Orit Ephrat-Moscovitz of Litvak Gallery says, “As an artist, Chihuly stands at the forefront of studio glass. With his groundbreaking sculptures and installations, he has challenged the boundary between art and craft and has spearheaded the acceptance of art glass worldwide.  Every serious art collection, whether private or public, includes a Chihuly.”

Marvin Lipofsky
Marvin Lipofsky, Duane Reed Gallery

Duane Reed Gallery will represent Marvin Lipofsky, whose colorful, gestural yet ephemeral sculptural “broken bubble” forms have earned him a position as one of glass art’s boldest innovators.  Principal among Lipofsky’s early students was Richard Marquis (Wexler Gallery), who was among the first American glass artists to use Viennese canework and murrine techniques in his colorful and often trenchantly humorous objects.

Despite all the exhilarating artistic and technical exploration going on in the early years of the Movement, there was a drawback as Benjamin Moore explains: “Everybody was self-taught, but it was kind of limited technically because all you could do was figure out as much as what you could figure out, and then that was that. There were no master craftsmen to show people how to make things.”6

Lino Tagliapietra and Dante Marioni
Lino Tagliapietra and Dante Marioni at
Pilchuck Glass School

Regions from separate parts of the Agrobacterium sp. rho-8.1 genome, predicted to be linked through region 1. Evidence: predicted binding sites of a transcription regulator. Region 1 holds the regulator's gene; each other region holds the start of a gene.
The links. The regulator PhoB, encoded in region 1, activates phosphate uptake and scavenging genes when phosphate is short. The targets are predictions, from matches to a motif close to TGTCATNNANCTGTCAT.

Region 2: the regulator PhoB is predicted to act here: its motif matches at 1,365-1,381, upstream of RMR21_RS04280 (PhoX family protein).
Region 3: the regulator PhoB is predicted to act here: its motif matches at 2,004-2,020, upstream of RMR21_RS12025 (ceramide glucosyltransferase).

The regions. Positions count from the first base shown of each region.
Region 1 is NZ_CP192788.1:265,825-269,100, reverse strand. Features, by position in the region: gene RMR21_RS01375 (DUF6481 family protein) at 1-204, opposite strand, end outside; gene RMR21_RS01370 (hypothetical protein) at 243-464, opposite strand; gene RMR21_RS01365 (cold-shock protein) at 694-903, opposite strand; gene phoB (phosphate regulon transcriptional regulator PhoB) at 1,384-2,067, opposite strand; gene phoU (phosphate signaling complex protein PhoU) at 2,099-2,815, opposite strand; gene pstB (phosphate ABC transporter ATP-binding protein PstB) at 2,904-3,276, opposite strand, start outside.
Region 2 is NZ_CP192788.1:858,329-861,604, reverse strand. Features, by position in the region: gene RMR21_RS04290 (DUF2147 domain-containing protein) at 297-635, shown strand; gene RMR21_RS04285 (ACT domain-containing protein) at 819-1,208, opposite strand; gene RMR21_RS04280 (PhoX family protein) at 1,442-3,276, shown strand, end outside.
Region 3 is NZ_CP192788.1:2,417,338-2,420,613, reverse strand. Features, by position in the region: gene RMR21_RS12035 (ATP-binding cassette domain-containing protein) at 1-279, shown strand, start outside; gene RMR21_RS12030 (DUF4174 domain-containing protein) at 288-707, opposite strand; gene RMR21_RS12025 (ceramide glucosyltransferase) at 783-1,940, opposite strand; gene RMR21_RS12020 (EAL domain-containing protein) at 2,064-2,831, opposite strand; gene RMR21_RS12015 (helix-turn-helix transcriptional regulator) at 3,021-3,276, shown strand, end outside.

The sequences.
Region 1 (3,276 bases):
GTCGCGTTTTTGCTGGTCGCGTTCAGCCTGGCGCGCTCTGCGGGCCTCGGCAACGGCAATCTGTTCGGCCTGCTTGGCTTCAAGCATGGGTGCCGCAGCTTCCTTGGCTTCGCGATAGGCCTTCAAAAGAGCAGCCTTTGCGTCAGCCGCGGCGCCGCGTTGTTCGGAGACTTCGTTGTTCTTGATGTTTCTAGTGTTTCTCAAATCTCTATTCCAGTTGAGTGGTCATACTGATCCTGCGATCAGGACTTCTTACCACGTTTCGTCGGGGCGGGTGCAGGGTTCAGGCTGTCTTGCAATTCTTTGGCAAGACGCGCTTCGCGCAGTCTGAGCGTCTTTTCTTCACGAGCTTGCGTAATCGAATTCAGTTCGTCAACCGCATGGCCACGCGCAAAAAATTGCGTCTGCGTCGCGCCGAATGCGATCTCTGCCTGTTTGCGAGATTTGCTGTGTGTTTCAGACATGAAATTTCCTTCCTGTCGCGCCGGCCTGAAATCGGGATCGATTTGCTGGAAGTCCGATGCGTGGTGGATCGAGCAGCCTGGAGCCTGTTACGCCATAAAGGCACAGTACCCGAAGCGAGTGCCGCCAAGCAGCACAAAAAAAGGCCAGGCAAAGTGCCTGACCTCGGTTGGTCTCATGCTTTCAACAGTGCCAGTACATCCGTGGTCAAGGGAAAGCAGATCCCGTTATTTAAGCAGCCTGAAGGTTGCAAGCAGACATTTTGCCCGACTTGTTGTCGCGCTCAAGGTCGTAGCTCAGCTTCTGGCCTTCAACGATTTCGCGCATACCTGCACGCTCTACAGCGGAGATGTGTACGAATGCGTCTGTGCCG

Early glass artists looked to Europe for technical advice.  The center of this discovery was Pilchuck Glass School in Stanford, WA, co-founded by Dale Chihuly in 1971. In 1968, after receiving a Fulbright Fellowship, he went to work at the Venini glass factory in Venice where he observed the team approach to blowing glass, which, with a reciprocal nod to the old glass houses of Europe, he himself adopted after suffering a series of injuries including the loss of one eye: “Once I stepped back,” he explains, “I enjoyed the view.”7 As Chihuly traveled, he promoted what was going on in the US, convincing many established European glass artists to teach at Pilchuck, from Scandinavia’s Bertil Vallien and Ann Wolff (Habatat Galleries and Wexler Gallery), known for their spare sculptural aesthetic and sand-blasting technique; to the decorative blown glass masters of Murano, Italy, revered for their classical vessel forms, lush colors and intricate surface treatments.

Principal among these Italians was Lino Tagliapietra (Schantz Galleries, Stockbridge, MA), a maestri vetraio in the Muranese factory system, who taught at the school in 1979. Revealing highly-guarded and prized Venetian glassblowing secrets, Tagliapietra vigorously expanded the Movement’s technical range, influencing a second generation of artists like Dante Marioni (Blue Rain Gallery, Santa Fe, NM), Australia’s Nick Mount (Riley Galleries, Cleveland, OH), and Jay MacDonnell (Option Art, Montreal), who in turn added to Pilchuck’s growing reputation as the “Venice of the West.” 

 Tagliapietra’s experience at Pilchuck liberated a powerful creative force within him and he went on to become one of the world’s most highly acclaimed artists working in glass.  Jim Schantz says of his SOFA CHICAGO presentation of Lino’s new Burano Series: “This past year, Lino’s passion for his art has driven him to create large-scale fused glass panels, using various forms of his own hand-pulled canes, murrini, rondelle and glass pellets.  Some of the one- to two-inch thick panels measure up to eight feet tall.  While the maestro is adept at incorporating abstract graphic visuals within his sculptural vessel forms, to some viewers the artist’s compositional lyricism may be more evident in these ‘paintings’ in glass.”